Why was I so determined to dig somewhere in South Arabia? For one thing, it was almost virgin territory. It had beckoned scholars and scientists for generations, but sand, drought, and native bullets had kept most of them away.… [Yemen] was rich with the spoils of time, and I wanted to unearth some of those riches, digging down through sand and centuries of a glorious past.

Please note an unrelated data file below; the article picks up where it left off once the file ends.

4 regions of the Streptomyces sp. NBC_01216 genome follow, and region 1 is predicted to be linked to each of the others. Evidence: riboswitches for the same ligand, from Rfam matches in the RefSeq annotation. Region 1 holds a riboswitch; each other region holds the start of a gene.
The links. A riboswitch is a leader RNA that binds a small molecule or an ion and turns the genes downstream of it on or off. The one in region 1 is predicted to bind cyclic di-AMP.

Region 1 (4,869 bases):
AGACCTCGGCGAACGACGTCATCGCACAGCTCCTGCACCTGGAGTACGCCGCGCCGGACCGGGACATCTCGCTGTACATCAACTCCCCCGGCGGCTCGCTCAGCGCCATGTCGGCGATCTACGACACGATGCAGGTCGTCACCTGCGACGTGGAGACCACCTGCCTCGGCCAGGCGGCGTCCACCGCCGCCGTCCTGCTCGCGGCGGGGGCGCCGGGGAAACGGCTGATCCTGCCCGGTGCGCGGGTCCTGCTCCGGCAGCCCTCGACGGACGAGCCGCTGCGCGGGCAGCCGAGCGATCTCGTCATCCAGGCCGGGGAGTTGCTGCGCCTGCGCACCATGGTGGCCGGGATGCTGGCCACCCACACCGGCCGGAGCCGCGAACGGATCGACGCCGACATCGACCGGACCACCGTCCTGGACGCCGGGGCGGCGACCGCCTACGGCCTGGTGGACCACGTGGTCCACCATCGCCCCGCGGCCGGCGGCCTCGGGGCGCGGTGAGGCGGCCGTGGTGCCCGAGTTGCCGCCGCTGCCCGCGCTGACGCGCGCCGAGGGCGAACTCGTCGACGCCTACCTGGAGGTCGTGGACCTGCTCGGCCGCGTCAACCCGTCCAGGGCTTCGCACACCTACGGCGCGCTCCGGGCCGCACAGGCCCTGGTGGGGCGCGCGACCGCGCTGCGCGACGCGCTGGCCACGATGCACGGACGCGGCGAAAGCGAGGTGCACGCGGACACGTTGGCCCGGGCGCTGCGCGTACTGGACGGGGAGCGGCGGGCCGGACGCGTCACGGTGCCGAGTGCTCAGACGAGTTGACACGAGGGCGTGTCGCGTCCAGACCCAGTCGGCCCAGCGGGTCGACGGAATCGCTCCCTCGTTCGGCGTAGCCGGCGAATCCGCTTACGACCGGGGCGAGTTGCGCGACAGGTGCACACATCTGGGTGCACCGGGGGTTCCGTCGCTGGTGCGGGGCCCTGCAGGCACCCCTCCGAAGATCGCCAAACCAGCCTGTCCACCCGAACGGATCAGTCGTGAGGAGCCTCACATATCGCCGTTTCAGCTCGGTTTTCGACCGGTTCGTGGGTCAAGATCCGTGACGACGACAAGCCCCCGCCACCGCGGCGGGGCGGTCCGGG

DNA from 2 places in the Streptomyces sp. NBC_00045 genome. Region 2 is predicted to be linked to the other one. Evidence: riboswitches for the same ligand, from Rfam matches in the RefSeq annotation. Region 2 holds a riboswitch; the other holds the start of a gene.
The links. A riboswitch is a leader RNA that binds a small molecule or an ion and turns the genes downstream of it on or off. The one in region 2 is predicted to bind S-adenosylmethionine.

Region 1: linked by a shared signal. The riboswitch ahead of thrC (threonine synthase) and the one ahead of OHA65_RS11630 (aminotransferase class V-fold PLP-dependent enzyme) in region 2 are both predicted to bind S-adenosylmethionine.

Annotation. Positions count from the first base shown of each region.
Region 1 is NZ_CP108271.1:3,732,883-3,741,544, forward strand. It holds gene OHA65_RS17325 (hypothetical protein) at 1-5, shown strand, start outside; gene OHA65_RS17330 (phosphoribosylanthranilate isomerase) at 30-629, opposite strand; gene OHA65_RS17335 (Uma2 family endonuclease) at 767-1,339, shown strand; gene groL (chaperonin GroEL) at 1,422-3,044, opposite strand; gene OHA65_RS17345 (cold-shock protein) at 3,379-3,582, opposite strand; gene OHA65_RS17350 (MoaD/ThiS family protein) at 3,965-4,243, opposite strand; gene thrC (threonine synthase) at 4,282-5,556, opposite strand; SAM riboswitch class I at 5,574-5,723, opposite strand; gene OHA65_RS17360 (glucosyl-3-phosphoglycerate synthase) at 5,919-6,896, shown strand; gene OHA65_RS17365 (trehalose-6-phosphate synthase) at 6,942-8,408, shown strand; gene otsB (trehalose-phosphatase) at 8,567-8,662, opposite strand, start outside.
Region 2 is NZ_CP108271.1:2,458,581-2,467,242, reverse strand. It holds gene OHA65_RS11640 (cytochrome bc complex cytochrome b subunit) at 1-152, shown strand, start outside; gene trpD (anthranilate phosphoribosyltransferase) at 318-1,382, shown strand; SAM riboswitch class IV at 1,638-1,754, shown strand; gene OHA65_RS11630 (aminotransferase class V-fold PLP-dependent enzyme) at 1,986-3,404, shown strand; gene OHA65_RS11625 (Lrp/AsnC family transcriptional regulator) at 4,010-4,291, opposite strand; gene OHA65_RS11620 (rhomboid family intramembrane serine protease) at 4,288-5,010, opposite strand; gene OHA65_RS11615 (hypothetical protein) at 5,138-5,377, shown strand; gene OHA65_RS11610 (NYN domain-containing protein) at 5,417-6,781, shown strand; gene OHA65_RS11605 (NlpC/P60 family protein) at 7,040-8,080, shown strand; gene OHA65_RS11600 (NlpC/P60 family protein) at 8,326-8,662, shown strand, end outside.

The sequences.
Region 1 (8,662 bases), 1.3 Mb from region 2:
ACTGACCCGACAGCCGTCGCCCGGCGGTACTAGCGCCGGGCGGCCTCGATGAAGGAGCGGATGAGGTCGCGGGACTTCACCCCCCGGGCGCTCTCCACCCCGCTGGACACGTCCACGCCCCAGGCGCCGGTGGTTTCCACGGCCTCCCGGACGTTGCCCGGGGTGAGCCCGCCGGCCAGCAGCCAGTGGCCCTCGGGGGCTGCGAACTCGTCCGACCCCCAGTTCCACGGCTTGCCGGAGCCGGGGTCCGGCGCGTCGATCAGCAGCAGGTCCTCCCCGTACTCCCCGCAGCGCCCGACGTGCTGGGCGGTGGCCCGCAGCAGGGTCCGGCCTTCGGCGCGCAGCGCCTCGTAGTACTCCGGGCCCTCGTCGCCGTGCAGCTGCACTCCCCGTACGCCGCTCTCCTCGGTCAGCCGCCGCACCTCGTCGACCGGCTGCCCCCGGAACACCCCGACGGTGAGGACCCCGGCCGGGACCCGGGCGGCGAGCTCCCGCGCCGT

When Wendell Phillips first went on a reconnaissance trip to Yemen in 1949, few other archaeologists had ventured into the territory, where “time fell asleep.… and the husks of ancient civilizations were buried in the deep sand, preserved like flowers between the leaves of a book.” The Ottoman Turks had governed northern Yemen for centuries. Since 1832 British authorities had controlled the southern regions by establishing the so-called Aden Protectorate as a strategic point between England and its colonies in India. The Ottomans lost control of the north after World War I, and by 1950 the region was ruled by Imam Ahmed. Phillips was assured that working within the Aden Protectorate in the south safeguarded him from the political and tribal unrest in the north—an assessment that proved accurate. When Phillips and his team moved north to Marib to excavate the Awam Temple in 1951, the expedition was cut short by tribal unrest and unease at the presence of a foreign archaeological expedition. Fearing for their lives, the team hastily fled south across the protectorate’s border.